David has prepared me for my trip, so I excitedly log on to On the Street Videos. My first stop in Uganda is to receive some computer training from a local resident. I figure I may have to brush up on my Swahili while I am here, which I could do with a few quick lessons in Insta-Class! Plus, the computer lessons helped me pick up a few new vocabulary words in Swahili. Once I was done with the computer lessons I felt confident that I could log on to SCOLA.org without any problems if I needed help with Swahili, so I was off to my next adventure in Uganda.

My next stop was to visit a local market. My guide at the local market taught me so much about produce in Uganda, and the products being sold at the market. Hearing about the sellers at the market got me thinking about other work people in Uganda might do, so next I talked with a local man about business, and what was needed to be successful in this country. I also had a discussion with another local man about jobs and employment in Uganda.

My conversations with the locals, my trip to the market, and my computer lessons gave me insight into daily life in Uganda, and social issues that natives face. Uganda was a wonderful destination for my first trip to the large continent of Africa, and I look forward to my return!

For now though, the only thing on my mind is where should I go next? Travel the world with me today when you log on to www.SCOLA.org for your free trial!

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The Warm Heart of Africa

If you’re following us online you have seen we are currently on an adventure in Malawi for our May Country of the Month! James, our provider from Malawi sends SCOLA a lot of material for our services, and most recently he has sent us the material for the Country of the Month. James shares the following with you about his home country of Malawi:

Malawi is located in southern Africa. It takes pride in the fact they are often referred to as the “warm heart of Africa” because of the hospitality that its people show and that it has never shown civil unrest or went to war with any other country. The country is measured at approximately 118,000 square kilometers, with a population of about 16 million. The country has four major cities, Mzuzu in the northern region, Lilongwe in the central region, Zomba in the Eastern region and Blantyre, a commercial city, in the Southern region of Malawi.

Blantyre is called the commercial city because of the industrial sites it has, and the companies there. Blantyre is a busy city and after Lilongwe is the second largest. Blantyre has a large number of people with white collar jobs, so it is no wonder many colleges including a constituent college of the University of Malawi- The Polytechnic call Blantyre home. Along with the colleges and offices, you will also find small shops and established businesses in Blantyre.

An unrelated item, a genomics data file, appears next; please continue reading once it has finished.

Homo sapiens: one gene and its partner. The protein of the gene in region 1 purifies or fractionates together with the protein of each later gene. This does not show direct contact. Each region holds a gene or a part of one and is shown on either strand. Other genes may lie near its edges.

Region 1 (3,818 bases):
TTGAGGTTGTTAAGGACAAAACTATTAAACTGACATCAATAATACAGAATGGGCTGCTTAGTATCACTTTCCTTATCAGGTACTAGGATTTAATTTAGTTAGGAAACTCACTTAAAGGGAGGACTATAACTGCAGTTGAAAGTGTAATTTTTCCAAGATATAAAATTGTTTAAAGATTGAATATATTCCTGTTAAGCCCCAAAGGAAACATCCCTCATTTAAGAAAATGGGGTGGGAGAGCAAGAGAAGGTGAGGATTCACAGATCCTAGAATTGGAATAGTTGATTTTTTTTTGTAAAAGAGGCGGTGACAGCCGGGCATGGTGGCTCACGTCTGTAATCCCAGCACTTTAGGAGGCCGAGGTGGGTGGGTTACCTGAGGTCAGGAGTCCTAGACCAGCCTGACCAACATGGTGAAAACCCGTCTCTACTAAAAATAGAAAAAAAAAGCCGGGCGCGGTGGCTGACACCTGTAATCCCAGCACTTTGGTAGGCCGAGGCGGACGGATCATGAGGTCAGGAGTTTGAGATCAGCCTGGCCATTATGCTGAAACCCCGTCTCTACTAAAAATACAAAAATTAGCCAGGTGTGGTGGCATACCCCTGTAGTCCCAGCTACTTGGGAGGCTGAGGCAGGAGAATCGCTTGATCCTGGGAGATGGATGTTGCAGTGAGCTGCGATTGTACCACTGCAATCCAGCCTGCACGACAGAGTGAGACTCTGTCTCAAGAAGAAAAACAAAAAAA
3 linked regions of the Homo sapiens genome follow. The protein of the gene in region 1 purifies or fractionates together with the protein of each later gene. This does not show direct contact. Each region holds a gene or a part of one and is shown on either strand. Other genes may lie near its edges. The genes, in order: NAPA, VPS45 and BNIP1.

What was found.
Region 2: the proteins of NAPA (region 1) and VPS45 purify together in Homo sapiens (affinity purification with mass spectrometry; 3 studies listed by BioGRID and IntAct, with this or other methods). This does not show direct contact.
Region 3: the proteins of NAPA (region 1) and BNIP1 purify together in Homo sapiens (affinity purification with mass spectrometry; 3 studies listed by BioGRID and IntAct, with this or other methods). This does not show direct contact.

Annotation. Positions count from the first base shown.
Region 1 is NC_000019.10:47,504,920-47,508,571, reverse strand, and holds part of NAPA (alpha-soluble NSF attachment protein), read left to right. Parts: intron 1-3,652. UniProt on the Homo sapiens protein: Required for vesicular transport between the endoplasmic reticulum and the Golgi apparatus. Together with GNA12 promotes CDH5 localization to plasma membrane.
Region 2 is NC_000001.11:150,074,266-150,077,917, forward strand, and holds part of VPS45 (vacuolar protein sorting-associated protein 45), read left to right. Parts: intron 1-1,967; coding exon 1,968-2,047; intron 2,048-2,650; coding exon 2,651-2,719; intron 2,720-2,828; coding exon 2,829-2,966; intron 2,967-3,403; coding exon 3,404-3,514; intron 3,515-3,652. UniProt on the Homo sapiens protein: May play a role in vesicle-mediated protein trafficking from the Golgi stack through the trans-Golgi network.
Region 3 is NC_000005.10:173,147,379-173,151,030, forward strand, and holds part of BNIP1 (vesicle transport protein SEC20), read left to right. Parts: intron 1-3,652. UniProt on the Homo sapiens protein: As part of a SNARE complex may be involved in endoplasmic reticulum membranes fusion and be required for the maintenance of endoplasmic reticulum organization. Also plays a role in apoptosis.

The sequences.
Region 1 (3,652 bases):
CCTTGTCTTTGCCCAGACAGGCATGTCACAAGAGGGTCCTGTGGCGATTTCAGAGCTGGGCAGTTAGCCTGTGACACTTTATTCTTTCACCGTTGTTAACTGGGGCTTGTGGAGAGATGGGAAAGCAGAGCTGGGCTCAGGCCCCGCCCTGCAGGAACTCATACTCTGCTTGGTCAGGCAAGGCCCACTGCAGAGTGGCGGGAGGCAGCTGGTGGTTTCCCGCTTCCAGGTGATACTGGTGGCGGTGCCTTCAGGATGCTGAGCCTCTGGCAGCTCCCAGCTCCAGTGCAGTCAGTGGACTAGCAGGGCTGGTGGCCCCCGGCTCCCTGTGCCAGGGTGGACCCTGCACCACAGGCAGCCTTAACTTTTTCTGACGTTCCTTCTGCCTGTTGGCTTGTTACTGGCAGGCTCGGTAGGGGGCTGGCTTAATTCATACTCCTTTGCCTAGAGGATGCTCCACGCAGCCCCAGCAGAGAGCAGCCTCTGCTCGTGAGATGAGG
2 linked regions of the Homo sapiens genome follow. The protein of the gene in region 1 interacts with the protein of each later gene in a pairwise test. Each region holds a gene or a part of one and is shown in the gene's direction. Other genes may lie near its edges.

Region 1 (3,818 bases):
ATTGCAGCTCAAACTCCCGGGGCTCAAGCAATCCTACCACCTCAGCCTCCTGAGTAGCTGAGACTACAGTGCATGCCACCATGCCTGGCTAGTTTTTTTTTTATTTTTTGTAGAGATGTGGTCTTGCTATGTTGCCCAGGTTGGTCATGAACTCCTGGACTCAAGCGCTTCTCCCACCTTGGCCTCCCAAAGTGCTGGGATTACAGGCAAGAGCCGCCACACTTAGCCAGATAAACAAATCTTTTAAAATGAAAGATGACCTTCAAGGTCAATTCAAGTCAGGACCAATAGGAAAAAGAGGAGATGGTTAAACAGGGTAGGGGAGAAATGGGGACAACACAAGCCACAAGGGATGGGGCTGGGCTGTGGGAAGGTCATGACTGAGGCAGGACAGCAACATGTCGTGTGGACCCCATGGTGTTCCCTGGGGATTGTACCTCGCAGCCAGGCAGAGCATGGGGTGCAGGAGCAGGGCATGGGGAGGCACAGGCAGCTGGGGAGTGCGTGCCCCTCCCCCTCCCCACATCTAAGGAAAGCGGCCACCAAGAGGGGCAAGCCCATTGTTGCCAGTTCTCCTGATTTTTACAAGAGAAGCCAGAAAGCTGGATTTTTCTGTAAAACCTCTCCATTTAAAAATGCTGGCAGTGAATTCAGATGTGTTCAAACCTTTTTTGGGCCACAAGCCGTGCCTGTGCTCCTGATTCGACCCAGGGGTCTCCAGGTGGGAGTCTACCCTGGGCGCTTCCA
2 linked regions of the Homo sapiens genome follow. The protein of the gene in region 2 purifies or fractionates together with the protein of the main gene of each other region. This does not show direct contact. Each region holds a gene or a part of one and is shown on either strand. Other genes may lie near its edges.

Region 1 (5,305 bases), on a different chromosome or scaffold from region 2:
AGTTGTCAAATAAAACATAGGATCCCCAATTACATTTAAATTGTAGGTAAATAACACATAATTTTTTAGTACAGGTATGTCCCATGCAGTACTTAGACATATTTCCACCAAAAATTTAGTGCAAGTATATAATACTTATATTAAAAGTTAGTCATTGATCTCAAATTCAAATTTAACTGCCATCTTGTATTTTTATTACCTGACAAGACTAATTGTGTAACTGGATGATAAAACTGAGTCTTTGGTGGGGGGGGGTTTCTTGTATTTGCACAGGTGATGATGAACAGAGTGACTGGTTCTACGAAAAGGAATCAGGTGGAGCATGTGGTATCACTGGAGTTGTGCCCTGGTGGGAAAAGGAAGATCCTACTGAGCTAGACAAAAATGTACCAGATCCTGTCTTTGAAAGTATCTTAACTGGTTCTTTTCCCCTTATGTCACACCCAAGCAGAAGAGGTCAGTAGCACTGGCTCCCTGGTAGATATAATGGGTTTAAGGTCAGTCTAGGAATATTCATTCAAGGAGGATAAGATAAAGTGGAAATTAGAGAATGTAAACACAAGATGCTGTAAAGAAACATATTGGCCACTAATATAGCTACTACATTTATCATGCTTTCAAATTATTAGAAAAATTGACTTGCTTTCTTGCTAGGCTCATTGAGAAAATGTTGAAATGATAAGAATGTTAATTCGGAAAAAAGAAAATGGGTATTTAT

Malawi is a landlocked country, surrounded by Mozambique, Zambia and Tanzania. Although Malawi is landlocked, the country has a number of pleasing features for people to enjoy. Some of the geographical features include the famous Mulanje mountain, game reserves and national parks, and most of all, the lakes.

One lake people enjoy visiting is Lake Malawi. Lake Malawi is the biggest lake in the country at 365 miles long and 52 miles wide. Fishing at the lake is a source of income to the locals who reside near it. Lake Malawi is characterized by a species of fish called Chambo. Chambo cannot be found anywhere else in the world. Besides the chambo, the lake also has very beautiful beaches with holiday resorts and lodges. Tourists find Lake Malawi very attractive.

Although Malawi is small it has over over nine ethnic groups, namely Chewa, Lomwe, Yao, Tumbuka and Sena.The names of the ethnic groups in Malawi actually reflects the kind of language people speak. For example, Sena people speak Sena. The biggest tribe in Malawi is Chewa, representing 32% of Malawians. Since Chewa is the biggest tribe, the national language is Chewa and it is the language taught in schools.

Chewa people are popular nation wide and internationally because of their culture. The chewa people are known for the gule wamkulu dance. The gule wamkulu was once performed for the queen of England. Chewa functions are always characterised by the gule wamkulu. The dancers wear musks and do not identify themselves because it is widely believed that they are beasts and in their vernacular language they are called “Virombo” or “ Nyau”. The beasts are many, just as their a lot of beasts or wild animals in the bush, which explains why the virombo are often changed.

Welcome to Malawi the “warm heart of Africa”. Enjoy.

Do you have a country you would like to learn more about and see featured as our Country of the Month? Let us know in the comments below and be sure to follow us online to join in on our travels to our next Country of the Month: Belarus!